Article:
Ignorance, in the realm of digital scholarship, is not taking on a project too large, or asking a question too difficult to answer. Instead, ignorance is allow yourself to believe a project is perfect.
As I talked through project ideas with library staff this week, the main goal of writing my project charter remained the same: seek to answer a question you would like to see solved, and worry about the details later. After a week of struggle, I am proud to share my first official proposed project summary:
“Hockey is undeniably old, but that doesn’t mean the game isn’t constantly advancing. In recent history, play has become quicker, and strategy has changed immensely, but the goal of each team year in and year out has remained the same: win the Stanley Cup. The Stanley Cup is the championship trophy of North America’s National Hockey League (NHL), widely regarded as the best hockey league in the world. Each of the 30 current NHL teams will do anything to gain a competitive edge over their opponents. The newest arms race in the world of sports: advanced data analysis. But answering the question: “What does a team have to do to win?” is far from simple.
This project is intended to compare the performance of each NHL team during the 2016-2017 regular season, and further, during the 2017 Stanley Cup Playoffs. Through regression and correlation analysis, the project will first identify key factors and metrics involved in constructing a successful NHL roster, in both the regular season and the playoffs. Though similar, I expect the main factors contributing to success in these two realms will differ, leading to interesting decisions for team management when analyzing a team’s potential.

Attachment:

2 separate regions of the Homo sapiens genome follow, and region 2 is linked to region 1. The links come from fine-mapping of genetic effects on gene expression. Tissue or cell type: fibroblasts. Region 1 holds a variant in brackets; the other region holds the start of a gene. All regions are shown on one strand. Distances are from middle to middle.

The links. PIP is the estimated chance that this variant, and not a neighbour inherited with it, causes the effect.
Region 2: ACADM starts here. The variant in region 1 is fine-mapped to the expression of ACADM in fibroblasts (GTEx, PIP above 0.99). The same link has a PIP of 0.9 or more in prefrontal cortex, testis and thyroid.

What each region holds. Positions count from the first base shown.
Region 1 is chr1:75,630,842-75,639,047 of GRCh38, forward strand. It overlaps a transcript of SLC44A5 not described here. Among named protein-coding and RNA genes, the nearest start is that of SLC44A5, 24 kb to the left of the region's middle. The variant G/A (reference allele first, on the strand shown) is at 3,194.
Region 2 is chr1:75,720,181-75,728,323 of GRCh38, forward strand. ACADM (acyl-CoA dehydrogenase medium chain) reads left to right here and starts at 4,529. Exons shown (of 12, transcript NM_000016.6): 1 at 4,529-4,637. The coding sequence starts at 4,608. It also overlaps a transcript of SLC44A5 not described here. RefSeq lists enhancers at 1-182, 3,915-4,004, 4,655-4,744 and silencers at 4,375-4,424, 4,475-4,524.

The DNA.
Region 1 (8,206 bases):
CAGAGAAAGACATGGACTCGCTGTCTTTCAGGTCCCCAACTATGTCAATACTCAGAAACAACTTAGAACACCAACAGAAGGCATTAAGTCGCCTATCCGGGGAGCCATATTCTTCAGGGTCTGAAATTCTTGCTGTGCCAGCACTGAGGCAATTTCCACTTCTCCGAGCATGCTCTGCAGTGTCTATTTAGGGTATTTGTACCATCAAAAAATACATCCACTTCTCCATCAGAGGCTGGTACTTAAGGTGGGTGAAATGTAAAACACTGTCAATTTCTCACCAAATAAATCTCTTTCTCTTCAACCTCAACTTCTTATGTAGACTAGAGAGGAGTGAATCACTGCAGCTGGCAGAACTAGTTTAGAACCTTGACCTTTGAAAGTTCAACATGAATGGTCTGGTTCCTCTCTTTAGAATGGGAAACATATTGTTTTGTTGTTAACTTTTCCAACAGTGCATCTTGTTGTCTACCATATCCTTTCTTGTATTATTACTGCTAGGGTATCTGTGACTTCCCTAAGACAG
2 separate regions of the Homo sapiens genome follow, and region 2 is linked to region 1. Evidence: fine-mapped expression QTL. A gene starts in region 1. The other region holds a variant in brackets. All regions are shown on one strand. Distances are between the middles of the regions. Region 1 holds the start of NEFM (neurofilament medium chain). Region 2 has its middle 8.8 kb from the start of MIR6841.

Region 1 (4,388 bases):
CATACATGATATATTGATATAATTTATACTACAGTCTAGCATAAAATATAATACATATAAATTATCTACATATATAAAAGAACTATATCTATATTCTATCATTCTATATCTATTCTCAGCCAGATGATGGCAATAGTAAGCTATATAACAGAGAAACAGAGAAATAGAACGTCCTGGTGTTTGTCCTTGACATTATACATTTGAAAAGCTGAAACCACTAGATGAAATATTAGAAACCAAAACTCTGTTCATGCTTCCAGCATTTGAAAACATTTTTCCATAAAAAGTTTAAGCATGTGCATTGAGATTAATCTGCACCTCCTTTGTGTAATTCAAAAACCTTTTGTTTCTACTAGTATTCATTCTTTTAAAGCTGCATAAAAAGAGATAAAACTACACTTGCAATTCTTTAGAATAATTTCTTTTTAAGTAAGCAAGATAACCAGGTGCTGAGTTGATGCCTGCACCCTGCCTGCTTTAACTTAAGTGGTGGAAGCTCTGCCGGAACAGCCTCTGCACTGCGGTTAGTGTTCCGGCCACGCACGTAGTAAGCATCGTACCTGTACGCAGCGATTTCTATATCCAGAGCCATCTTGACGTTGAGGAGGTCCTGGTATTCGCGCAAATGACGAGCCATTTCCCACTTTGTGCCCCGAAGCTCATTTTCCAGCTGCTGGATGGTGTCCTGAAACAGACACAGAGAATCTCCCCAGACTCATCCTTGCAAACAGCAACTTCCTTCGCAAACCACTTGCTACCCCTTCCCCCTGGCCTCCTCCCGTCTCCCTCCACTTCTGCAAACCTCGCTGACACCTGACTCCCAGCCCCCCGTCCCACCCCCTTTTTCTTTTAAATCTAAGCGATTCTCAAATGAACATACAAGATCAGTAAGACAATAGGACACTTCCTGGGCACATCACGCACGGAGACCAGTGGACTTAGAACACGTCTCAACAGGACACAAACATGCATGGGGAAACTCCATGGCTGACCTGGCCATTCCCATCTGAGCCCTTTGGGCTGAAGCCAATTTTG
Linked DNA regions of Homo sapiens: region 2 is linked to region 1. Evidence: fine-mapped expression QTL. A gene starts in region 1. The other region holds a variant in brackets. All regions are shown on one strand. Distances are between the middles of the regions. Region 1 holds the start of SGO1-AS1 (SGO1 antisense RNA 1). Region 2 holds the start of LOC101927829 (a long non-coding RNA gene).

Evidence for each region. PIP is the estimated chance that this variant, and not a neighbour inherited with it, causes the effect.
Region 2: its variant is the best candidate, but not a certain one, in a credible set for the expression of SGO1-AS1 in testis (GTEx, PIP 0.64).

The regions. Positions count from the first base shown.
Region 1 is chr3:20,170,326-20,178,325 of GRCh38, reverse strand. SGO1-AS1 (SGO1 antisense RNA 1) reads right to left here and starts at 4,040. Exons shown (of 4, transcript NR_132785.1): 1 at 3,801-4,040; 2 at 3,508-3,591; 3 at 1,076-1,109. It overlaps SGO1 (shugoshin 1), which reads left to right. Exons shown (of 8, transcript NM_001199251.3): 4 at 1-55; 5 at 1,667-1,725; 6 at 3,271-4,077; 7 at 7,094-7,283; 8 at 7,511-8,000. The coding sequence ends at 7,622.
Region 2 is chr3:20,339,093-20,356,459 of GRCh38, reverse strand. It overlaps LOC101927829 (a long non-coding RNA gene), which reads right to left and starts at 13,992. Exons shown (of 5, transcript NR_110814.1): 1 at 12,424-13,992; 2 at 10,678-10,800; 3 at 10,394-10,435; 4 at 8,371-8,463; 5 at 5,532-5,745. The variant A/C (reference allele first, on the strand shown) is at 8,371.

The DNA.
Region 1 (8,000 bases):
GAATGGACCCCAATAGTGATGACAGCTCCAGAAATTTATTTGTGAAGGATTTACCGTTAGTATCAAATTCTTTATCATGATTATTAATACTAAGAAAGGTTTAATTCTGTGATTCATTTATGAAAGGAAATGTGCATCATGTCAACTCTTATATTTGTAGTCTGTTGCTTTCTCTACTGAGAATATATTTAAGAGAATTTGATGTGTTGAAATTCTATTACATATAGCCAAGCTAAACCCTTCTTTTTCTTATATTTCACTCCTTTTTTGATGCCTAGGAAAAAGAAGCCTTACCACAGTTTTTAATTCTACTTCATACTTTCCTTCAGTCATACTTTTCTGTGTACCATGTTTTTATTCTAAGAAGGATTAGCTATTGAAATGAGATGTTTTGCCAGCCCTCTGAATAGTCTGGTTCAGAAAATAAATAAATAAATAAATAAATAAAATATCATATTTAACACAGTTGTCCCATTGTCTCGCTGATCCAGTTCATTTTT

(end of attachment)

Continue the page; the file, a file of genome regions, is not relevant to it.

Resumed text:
Then using this data, a model will be created to predict a team’s success in both the regular season and playoffs. This ultimate goal is an interactive model that allows fans, players, and general managers the ability to track their teams projected success given roster moves, player injuries, line shuffling, etc. Using simple inputs (the metrics determined to be most influential in the first portion of the project), the model will graph a team’s projected future performance in terms of regular season wins and playoff wins, player scoring, and goalie performance. This interface will ensure that even the most casual hockey fans can understand the purpose of the model, without having to input or output complex metrics. However, the implications of such a model could involve high-level personnel decisions. Thus, this project will appeal to a wide range of individuals.
This outwardly simple model will cater to fans and hockey professionals alike, while providing statistically backed predictions of team performance. The goal is to identify the building blocks needed to create a contender of a team, and then allow fans and hockey professionals to fiddle with a team’s makeup to identify the best strategy for any NHL team to improve their season predictions. This will allow complex analysis to be performed on any team, by anyone, with Internet access. Such as tool has yet to be created, but this summer, that will change.”
Far from perfect? Sure. A project I can’t wait to begin? Absolutely.